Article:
Bowser faces disruption and St E's demolition ceremony for sports stadium

On the 19th of February, two women with a banner disrupted Mayor Bowser's ceremonial appearance at the start of demolition of part of the old St Elizebeth's psychiatric hospital. They were able to get behind the Mayor's podium and shout her down before being dragged away by dozens of men. The banner included a specific reference to "Occupy Barry Farms," another site developers and the city government are chomping at the bit to displace and gentrify. The St E's site (which is public property) is slated for replacement by a new stadium for the Washington Mystics and also to be used for practice by the Wizards. Once again, professional sports is allowed to demolish public property in DC. Upscale retail and luxury housing are also in the plans for St E's.

Back in 2006, former Mayor Williams got a very unpleasant surprise at his similar demolition/groundbreaking targetting the former SE Gay enclave for the Washington Nationals baseball stadium. While all the police focussed on chasing away one very aggressive "traditional" Gay activist on a bike, several other community activists took advantage of the resulting security gaps to get in his face on national TV. The same activists were at his home that night after he tried to cut off food to residents of the former homeless shelter at the Franklin School. Not it seems Mayor Bowser learned nothing from the mistakes of former Mayor Williams.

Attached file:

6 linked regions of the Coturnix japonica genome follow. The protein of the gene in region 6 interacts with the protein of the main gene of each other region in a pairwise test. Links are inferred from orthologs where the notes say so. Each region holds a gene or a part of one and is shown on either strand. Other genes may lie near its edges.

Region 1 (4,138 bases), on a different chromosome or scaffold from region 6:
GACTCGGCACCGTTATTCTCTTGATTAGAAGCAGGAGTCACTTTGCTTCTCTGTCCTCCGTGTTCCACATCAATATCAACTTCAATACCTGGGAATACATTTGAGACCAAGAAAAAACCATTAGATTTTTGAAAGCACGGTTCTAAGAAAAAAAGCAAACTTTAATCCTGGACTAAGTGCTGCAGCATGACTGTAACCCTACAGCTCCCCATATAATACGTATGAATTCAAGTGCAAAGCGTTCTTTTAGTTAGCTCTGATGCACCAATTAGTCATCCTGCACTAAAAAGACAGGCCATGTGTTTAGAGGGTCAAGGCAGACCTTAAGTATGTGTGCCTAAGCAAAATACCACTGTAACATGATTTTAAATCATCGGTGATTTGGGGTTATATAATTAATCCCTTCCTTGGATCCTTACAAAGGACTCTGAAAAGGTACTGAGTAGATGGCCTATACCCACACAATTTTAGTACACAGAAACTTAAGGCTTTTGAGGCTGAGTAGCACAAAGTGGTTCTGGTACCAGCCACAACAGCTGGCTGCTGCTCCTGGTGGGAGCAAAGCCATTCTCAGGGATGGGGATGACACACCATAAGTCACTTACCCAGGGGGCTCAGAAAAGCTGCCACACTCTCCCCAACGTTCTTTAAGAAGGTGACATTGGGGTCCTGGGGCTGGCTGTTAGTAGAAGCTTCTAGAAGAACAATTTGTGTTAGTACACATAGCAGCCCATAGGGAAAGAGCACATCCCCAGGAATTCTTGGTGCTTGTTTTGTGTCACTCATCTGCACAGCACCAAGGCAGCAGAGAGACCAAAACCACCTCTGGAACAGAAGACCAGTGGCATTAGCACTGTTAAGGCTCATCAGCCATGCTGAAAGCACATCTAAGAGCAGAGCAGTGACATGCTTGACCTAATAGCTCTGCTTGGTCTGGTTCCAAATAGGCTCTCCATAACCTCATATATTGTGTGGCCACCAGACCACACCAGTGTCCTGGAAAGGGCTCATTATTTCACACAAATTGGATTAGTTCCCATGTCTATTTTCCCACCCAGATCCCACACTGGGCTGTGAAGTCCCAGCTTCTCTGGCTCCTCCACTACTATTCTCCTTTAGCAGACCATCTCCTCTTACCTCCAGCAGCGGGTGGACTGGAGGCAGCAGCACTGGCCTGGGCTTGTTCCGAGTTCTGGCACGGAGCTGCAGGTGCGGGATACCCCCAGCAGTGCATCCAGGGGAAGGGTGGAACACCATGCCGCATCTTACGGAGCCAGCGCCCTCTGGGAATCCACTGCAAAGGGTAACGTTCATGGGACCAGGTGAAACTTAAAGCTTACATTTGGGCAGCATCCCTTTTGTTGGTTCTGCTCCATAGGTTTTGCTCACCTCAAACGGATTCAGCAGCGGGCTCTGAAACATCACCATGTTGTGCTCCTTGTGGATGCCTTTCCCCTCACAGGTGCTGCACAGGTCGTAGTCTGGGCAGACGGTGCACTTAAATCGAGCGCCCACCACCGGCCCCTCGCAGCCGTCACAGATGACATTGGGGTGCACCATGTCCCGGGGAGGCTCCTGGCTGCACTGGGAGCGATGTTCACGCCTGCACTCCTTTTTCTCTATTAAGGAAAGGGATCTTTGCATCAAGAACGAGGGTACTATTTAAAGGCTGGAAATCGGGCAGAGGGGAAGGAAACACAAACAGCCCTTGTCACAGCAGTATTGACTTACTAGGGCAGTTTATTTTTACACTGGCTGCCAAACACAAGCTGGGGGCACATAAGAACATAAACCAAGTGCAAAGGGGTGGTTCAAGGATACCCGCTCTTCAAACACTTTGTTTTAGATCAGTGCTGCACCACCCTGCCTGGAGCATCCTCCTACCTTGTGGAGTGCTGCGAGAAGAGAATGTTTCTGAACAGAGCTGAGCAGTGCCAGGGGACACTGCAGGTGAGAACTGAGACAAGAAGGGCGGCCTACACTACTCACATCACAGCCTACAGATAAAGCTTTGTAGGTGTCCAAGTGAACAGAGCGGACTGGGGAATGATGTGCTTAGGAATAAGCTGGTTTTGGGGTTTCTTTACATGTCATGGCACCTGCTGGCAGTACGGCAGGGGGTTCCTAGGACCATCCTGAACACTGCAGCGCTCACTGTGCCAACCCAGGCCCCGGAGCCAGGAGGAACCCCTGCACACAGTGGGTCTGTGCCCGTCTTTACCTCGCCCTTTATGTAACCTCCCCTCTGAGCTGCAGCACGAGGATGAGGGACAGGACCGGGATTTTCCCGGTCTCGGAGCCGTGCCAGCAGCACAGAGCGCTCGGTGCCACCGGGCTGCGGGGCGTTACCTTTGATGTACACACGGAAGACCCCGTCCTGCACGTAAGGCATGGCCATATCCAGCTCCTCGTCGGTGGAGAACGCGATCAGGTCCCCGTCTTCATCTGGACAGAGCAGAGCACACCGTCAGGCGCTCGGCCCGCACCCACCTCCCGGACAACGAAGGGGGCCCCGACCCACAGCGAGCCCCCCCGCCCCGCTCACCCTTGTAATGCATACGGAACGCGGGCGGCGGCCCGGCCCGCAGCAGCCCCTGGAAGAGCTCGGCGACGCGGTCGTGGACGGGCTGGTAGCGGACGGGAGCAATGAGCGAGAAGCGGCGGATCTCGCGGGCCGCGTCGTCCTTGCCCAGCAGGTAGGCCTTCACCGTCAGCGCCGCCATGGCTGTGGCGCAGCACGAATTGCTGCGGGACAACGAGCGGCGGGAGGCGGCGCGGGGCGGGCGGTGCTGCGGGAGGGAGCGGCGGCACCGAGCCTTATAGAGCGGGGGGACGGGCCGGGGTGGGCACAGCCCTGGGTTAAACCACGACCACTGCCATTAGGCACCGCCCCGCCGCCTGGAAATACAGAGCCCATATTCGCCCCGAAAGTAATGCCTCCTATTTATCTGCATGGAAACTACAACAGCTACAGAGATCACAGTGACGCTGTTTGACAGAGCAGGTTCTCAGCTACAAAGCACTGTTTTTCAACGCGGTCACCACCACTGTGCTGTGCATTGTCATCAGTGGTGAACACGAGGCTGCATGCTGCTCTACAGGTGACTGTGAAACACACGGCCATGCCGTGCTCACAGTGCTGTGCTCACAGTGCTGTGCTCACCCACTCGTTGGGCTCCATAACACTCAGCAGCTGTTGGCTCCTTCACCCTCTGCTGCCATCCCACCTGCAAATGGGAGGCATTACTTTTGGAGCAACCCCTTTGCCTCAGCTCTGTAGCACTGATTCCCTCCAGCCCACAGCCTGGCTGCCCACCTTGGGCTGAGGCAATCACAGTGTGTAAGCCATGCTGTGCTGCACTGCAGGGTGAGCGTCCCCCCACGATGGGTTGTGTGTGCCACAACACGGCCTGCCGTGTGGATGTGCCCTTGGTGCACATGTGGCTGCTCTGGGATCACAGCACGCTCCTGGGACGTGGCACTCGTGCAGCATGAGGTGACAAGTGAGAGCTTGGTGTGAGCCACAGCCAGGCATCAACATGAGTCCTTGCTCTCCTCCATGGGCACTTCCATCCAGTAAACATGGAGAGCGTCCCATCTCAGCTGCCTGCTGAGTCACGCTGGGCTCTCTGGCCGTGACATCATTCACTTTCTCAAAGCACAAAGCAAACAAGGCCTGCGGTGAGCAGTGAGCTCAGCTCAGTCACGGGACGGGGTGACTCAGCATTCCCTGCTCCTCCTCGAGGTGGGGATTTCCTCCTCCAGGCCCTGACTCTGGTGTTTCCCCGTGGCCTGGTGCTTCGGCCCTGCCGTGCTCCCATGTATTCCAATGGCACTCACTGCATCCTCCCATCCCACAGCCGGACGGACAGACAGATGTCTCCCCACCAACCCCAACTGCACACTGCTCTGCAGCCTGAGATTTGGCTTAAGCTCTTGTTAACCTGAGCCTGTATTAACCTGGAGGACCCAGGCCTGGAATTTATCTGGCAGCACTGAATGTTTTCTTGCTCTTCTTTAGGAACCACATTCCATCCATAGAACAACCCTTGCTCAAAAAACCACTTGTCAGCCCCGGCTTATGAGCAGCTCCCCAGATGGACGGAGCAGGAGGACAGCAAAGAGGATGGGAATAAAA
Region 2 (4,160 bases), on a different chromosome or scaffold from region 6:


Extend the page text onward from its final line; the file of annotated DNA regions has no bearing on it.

Empower DC has taken credit for today's direct action against a mayor who pretends to care about the homeless while sending police to raid homeless camps and attempting to demolish public housing. The St E's project is a typica; gentrification project, to include the stadium, 1,300 "residential units" which persumably means condos or luxury apartments, over 200,000 square feet of retail, and two hotels to be built in Congress Heights. In short, the entire project is a dangerous developer/condo beachhead in Anacostia, breaching the natural line of defense created by the river. Probably that is the strategic reasoning behind it altogether, given that cities usually lose money on things like professional sports.

Photo by DCist

All rights reserved.